Wednesday, May 5, 2010

Aesthetics And/Or Justice

"I fear indeed that we shall never rid ourselves of God, since we still believe in grammar." -Nietzsche, The Twilight of the Idols

"The first umpire said, 'There's balls and there's strikes, and I calls 'em like they is.'
The second umpire said, 'Well, I think it's a bit more complicated than that. There's balls and there's strikes, and I calls 'em as I sees 'em.'
The third umpire smiled. 'Well, there's balls. And there's strikes. But they ain't nothing until I calls 'em.'" -Allegorical

In a recent post, The Run of Play's Brian Phillips discusses the structural role of blown calls. His defense of bad calls is beautiful: whereas if a sport's1 meaning exists in terms of its skeleton of rules, any flaw in enforcement necessarily undermines the sport, "[i]f soccer is a story... the narrative can take in anything and... its aesthetic greatness doesn’t depend on the sympathy between actions and the rules. You wouldn’t stop Macbeth from killing the king, because then you wouldn’t have Macbeth."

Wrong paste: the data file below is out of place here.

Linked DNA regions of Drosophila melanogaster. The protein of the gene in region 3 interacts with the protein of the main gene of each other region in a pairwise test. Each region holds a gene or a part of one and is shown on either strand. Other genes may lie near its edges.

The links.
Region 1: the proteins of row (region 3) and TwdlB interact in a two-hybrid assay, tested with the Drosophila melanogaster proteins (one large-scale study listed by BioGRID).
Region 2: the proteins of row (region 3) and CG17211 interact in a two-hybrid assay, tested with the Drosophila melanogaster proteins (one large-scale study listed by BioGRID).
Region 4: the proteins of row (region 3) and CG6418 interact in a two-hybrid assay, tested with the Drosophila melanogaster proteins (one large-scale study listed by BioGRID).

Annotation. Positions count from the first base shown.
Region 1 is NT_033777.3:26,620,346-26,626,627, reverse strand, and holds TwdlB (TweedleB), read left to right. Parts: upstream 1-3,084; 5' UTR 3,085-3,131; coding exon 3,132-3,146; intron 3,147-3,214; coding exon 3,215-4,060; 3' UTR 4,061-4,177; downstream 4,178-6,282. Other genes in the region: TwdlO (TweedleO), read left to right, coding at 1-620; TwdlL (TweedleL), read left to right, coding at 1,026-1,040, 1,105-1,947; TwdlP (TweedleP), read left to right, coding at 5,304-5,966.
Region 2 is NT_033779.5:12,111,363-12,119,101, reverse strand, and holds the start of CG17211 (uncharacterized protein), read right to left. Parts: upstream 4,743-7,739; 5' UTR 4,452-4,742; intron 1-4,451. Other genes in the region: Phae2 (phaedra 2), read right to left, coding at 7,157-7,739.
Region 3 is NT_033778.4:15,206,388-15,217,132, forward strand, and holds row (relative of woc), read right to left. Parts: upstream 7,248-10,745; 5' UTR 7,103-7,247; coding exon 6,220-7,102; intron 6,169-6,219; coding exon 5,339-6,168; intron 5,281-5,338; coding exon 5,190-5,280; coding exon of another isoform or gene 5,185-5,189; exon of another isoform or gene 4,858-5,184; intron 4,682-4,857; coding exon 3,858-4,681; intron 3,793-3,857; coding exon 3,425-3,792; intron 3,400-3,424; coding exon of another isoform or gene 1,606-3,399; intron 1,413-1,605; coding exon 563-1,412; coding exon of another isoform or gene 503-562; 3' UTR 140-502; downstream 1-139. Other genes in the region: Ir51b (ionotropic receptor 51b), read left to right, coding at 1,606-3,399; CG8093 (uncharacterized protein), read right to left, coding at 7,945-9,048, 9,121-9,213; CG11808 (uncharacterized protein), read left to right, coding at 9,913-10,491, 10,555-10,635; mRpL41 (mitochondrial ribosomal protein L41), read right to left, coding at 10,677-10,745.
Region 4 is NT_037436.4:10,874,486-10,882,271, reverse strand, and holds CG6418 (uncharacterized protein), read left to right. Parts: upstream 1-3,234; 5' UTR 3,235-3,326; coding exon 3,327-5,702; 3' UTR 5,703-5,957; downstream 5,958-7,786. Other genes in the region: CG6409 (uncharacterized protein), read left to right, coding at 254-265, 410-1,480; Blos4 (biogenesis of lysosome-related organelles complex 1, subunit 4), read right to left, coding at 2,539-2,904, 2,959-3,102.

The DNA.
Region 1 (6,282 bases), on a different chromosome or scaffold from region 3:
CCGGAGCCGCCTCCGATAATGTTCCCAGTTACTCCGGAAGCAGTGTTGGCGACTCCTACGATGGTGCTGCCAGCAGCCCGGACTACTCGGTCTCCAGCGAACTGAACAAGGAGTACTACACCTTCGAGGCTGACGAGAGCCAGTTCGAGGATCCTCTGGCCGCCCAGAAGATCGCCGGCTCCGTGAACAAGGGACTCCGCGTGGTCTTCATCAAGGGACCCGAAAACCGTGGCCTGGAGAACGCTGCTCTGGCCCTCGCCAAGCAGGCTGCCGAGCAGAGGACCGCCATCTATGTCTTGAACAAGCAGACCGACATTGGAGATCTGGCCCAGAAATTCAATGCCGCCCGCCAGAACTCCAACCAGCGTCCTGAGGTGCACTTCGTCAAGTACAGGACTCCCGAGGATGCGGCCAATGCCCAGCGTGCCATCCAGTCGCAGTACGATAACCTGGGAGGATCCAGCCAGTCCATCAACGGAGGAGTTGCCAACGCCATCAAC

1: Run of Play is going steady with soccer, but the issues at hand are obviously more universal. I'm not gonna bother mangling quotes in the name of semantic consistency or avoid relevant non-soccer examples.
The post's paradigmatic example is Maradona's Hand of God goal. In Phillips' exegesis, "the Hand of God was too great and all-comprehending a moment for the rules to have created it: it was a total summation—of Maradona’s character, of the nature of that rivalry, of everything on up to the international climate in the years after Falklands War and arguably the entire 1980s—that couldn’t possibly have existed if it weren’t at a slant to the rules. Lose that and you’re left with a fair, pure, antiseptic match that fulfills the ideal of the sport but sacrifices almost all its truest and deepest significance."

But that presupposes that narrative power is somehow endemic to the moment; or that it occurs in a vacuum; or that, depending on circumstances, it happens or it doesn't. Narrative is constructed retrospectively, though, making that counter-factual sort of glib. Had the Hand of God been called in strict, omniscient compliance with the rules, you're left with an intensely competitive World Cup quarter final featuring "The Goal of the Century", charged with all the baggage of the Faulklands War and ending regulation in a 1-1 tie. Fair, sure. But pure and antiseptic? The hypothetical match might not match the historical match's depth of significance, but there would be no sacrifice, no lack of truth: it would be a different game, signifying differently. But the point remains that la mano de Dios did happen, and it was a pure, searing Moment that transcended its match and struck hard at some supposed locus of truth and justice.